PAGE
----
Two Luther College students, Linh Do '22 and Sloan Clemens '24, created the winning production for ASIANetwork's 2022 Student Video Challenge. The video follows a Vietnamese mother telling her child the story of how he was born during pandemic times and her wishes for his future.
"It's an honor to have won this award in its first year and pave the way for future applicants," said Clemens. "The theme of the video is very important to me in the way it expresses the many sufferings and struggles we've all had to endure throughout this COVID-19 pandemic."
ASIANetwork's video challenge serves as an opportunity for teams of two to four American and Asian undergraduate students to work together to create a video production. This year's prompt asked students to draw on the challenges and successes of their countries’ responses to the COVID-19 pandemic and create a video presentation to the World Health Organization with recommendations on how to improve the response to possible pandemics in the future. One of the most important aspects of this process is the sharing and collaboration of everyone's perspectives and experiences, and seeing how it shapes their team's final submission. The winning entry's video is promoted on ASIANetwork's website and was featured at their Annual Conference.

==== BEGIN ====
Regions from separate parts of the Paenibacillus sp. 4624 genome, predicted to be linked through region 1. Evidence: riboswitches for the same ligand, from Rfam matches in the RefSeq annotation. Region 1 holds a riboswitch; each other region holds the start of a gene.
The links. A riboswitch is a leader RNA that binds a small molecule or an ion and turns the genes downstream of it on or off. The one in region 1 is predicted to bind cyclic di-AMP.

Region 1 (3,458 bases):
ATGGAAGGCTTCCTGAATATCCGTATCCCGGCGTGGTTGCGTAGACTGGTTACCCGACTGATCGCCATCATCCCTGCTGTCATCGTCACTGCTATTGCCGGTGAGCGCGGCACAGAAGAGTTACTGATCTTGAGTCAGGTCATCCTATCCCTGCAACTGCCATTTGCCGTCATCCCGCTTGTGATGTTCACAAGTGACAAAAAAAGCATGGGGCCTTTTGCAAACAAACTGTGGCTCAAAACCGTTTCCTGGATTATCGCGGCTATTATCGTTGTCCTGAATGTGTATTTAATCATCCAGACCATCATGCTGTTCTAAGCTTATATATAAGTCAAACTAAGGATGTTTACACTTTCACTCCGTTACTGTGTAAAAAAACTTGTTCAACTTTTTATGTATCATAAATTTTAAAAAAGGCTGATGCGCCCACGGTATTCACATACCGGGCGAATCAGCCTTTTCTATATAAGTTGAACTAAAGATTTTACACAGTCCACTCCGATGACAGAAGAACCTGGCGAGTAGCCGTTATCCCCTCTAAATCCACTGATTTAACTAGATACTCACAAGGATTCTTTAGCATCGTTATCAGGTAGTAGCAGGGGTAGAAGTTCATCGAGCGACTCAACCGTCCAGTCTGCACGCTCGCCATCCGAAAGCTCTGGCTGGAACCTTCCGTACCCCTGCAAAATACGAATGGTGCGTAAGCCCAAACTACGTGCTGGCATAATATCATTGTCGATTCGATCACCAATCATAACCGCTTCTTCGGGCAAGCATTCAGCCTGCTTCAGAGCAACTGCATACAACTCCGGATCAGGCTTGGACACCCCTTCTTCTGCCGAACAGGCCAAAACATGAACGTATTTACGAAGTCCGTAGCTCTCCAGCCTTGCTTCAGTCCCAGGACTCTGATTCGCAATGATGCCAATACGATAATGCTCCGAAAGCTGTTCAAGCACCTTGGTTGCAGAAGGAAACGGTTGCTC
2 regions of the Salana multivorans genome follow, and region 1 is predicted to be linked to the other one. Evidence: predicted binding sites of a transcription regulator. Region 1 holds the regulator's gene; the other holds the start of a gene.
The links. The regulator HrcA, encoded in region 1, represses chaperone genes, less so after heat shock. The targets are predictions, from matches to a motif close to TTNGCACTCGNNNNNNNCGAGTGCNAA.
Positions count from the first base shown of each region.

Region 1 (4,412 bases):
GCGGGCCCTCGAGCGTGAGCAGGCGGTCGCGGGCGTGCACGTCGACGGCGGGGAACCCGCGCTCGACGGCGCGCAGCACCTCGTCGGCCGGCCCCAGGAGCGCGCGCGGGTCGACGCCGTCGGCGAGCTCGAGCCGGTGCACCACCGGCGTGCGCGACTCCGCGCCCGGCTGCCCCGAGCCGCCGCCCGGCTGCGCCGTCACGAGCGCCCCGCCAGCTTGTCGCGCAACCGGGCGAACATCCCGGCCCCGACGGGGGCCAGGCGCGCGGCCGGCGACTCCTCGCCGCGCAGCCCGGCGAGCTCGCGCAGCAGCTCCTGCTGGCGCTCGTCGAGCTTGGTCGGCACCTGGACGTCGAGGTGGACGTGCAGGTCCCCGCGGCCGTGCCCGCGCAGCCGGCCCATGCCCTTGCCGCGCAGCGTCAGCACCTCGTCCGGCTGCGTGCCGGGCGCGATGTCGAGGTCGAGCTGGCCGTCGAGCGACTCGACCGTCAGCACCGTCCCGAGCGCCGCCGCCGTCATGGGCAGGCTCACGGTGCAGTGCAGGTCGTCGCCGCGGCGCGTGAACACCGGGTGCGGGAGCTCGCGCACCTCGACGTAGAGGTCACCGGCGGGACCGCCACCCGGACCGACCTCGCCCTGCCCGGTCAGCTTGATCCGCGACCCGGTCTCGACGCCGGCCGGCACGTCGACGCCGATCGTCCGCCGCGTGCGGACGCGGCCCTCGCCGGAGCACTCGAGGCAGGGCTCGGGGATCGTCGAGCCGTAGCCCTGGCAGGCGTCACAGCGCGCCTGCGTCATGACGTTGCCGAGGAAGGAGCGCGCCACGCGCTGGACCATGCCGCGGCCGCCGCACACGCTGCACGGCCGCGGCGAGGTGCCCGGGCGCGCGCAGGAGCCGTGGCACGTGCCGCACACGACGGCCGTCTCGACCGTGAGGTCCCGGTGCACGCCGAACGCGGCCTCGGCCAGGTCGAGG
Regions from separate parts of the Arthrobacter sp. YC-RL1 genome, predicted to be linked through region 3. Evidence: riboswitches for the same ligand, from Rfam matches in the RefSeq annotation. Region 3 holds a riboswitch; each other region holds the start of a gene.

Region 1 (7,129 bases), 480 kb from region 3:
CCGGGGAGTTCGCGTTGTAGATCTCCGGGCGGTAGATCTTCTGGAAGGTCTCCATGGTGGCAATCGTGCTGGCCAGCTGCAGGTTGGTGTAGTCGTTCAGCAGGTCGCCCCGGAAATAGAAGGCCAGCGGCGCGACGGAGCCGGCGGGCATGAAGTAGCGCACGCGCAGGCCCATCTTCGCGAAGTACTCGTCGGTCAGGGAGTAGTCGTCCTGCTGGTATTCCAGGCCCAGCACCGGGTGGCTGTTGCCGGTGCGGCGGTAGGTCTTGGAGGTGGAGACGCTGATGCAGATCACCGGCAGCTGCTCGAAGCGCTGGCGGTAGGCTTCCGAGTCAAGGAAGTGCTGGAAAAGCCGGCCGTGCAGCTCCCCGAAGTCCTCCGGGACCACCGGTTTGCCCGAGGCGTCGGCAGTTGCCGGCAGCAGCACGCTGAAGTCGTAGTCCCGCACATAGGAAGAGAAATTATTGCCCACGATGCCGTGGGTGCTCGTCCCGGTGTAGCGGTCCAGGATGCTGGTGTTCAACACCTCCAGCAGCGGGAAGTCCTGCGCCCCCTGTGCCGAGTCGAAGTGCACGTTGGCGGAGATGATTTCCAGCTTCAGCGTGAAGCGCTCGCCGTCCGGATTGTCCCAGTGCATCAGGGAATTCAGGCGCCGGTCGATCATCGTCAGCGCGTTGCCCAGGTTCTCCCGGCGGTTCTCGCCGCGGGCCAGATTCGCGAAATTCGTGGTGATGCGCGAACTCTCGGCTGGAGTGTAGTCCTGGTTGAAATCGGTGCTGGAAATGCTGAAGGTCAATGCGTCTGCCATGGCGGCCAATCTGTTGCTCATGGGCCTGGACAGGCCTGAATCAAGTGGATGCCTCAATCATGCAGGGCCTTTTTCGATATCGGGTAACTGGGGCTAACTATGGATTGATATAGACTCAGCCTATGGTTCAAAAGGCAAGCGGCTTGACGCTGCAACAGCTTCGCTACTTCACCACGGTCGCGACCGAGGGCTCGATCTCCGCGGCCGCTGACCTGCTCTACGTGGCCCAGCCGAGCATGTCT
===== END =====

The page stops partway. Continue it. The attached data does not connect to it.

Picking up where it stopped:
"It's such an honor for us to win this award, especially as the first winners ever of the competition," said Do.
Do and Clemens worked alongside Vietnamese students, Minh Nguyen and Ha Tran.
While working on the project, Nguyen was based in Vietnam, while Tran was based in the United Kingdom.
"I'm quite proud of how these students organized, collaborated, and innovated," said Thomas C. Johnson, associate professor of communication studies and faculty advisor for the project. "Furthermore, to do so with two students in the United States, one student in the United Kingdom, and one student in Vietnam, is quite remarkable. They produced top-notch work."
When asked what contributed most to their success, Do remarked that time management was essential, since they had three separate time zones and busy schedules to plan around.
"Personally, I felt really proud of myself to lead a team of amazing colleagues through efficient brainstorming and feedback sessions. Despite having different members being in different locations, our team managed to collaborate very effectively while being able to communicate our ideas creatively and thoroughly," said Do.
The video is available to view on ASIANetwork's Youtube page.
ASIANetwork, a consortium of over 160 North American colleges, strives to strengthen the role of Asian Studies within the framework of liberal arts education to help prepare succeeding generations of undergraduates for a world in which Asian societies play prominent roles in an ever more interdependent world.
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